Keeping the Los Angeles coast clear

When it came time to choose a charity project for his September 2014 bar mitzvah, Ben Moody knew he wanted to support a cause close to his heart. “We’re always on our boat and at the beach, and we love the water,” Moody, 12, said of his Westlake Village family. He counts surfing and bodyboarding as some of his favorite activities. “I love the beach and everything about it,” he said.

Moody had taken part in Coastal Cleanup Day in 2009, an international volunteer event organized annually in Los Angeles County by the nonprofit Heal the Bay, and remembered how much fun it was to comb the sand and sea for trash and return his cherished environs to a more pristine state. So he decided to take part in this year’s Coastal Cleanup Day on Sept. 21 and raise funds to aid Heal the Bay’s work. 

“Everyone has been really supportive,” said Moody, who has raised more than $600 so far. “They all said it’s a really good project for me.”

Moody could be one of a record-breaking number of volunteers who will converge on polluted waterways around the world for Coastal Cleanup Day this Saturday, which organizers bill as the largest single-day volunteer event on the planet. In L.A. County alone, Heal the Bay will run more than 50 coastal and inland cleanup sites, which could draw up to 10,000 local volunteers for a morning of environmental teshuvah.

Founded in 1985 by the California Coastal Commission, Coastal Cleanup Day is managed in California by the Ocean Conservancy. This year marks Heal the Bay’s 24th year coordinating the effort in L.A. County, and organizers are now pushing a “zero-waste” approach to cleanup, said Alix Hobbs, Heal the Bay’s acting executive director. Volunteers are encouraged to bring their own protective gloves, reusable bags and buckets to collect trash, and should leave plastic water bottles at home. “This way, we’ll completely reduce the amount of trash that we produce for the event,” Hobbs said. In honor of Los Angeles’ recent ban on plastic bags, the first 100 volunteers to arrive at city cleanup sites will receive a free reusable bag.

Cleanup sites will span Malibu to Long Beach, but the central hub of activity will be the Santa Monica Pier. The day will kick off with a free “Peace on the Beach” peace circle hosted by Naam Yoga, and volunteers can later watch a dory race or take part in a stand-up paddleboard clinic taught by professional trainers. In the afternoon, all volunteers will be granted free admission to the Santa Monica Pier Aquarium. 

Volunteers can collect trash in a variety of ways: on foot, by kayak at some sites, or by paddleboard. At the Santa Monica Pier, along with a select few other coastal sites, scuba-certified divers will also have the chance to scour for underwater debris.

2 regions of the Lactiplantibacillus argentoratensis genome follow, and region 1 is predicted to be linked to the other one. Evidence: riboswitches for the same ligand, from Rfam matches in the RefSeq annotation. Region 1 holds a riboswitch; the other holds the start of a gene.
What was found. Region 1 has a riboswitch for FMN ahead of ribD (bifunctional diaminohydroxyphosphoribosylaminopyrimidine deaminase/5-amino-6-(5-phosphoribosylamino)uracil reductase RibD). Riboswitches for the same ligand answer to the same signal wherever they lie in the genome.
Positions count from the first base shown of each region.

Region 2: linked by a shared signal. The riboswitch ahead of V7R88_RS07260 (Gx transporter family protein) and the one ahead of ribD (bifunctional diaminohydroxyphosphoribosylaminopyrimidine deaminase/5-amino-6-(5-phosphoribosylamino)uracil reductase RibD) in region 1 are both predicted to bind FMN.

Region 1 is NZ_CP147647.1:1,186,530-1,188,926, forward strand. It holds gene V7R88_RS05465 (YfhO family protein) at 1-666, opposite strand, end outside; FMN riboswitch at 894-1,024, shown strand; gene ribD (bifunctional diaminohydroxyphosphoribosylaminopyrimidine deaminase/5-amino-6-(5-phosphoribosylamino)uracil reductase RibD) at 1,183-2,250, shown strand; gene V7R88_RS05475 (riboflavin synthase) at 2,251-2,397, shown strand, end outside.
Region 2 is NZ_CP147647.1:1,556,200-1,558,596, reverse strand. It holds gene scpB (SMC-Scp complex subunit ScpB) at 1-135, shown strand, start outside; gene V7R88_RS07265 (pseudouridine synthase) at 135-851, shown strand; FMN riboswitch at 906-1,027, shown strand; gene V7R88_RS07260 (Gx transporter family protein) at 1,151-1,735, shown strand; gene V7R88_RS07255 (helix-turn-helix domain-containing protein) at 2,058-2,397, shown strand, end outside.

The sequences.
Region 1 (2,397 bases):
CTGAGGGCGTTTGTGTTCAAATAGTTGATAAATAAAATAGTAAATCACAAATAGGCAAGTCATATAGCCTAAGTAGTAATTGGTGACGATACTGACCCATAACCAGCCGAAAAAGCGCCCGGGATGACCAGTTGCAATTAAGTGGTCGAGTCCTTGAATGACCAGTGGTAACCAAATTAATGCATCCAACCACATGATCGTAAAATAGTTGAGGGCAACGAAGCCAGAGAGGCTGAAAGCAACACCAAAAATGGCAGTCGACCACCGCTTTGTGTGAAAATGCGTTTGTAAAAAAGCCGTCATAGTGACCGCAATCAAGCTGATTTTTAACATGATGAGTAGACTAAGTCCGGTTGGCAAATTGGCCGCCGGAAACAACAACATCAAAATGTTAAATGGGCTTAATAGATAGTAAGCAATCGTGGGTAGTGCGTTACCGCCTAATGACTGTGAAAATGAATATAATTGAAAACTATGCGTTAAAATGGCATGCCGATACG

“It’s a fun experience,” Hobbs said. “We start the day with yoga — cleanse your body, cleanse your mind, and then go ahead and clean the beach as well. We want to make the overall event fun for families. But underlying the day is the message that every day should be Coastal Cleanup Day. We need to think about, what can we do every day to make sure our trash doesn’t end up in our storm drains, in our oceans?”

About 6.4 million tons of litter enter the oceans each year, advocacy groups estimate. Eighty percent of that litter comes from waste on land — cigarette butts, bottle caps, fast-food wrappers and other items that often end up in street sewers eventually make their way into rivers and streams, and from there into the ocean. 

Since California began participating in Coastal Cleanup Day in 1985, more than 800,000 volunteers have removed more than 14 million pounds of trash from along the coast. Last year, statewide, 62,668 volunteers gathered 728,289 pounds of trash and 143,291 pounds of recyclables from cleanup sites spanning 1,500 miles. About 9,000 L.A. County volunteers cleared away some 40,000 pounds of debris — about 20 tons — before it reached the ocean.

“We eliminate an enormous amount of trash before the October rains, when it all gets flushed to the ocean,” Hobbs said. “We want to get the trash out before that happens — out of our alleyways, out of storm drains, off of beach sites.”

Coastal Cleanup Day often draws Jewish community and synagogue volunteer groups as well as b’nai mitzvah students raising funds for charity projects. Volunteers range in age from toddlers to seniors and include youth groups, school clubs, sororities and fraternities, Boy Scouts and religious institutions. 

This year’s Coastal Cleanup Day falls during a time of transition for Heal the Bay. On Sept. 16, Ruskin Hartley, former executive director of the Save the Redwoods League in San Francisco, took over as the Santa Monica nonprofit’s new CEO. Heal the Bay will remain close to its founding mission to protect and preserve Southern California’s coastal waters and watersheds, said Hobbs, who will stay on as associate director. Next year the organization will hold its first strategic planning meeting since 2010 to discuss new challenges, like climate change — but its work will retain a regional focus, Hobbs said. 

This Coastal Cleanup Day will be Hobbs’ 15th. “For me, seeing the volunteer numbers increase every year, over time … we’ve really made an impact,” she said. 

For more information or to register for a cleanup site, visit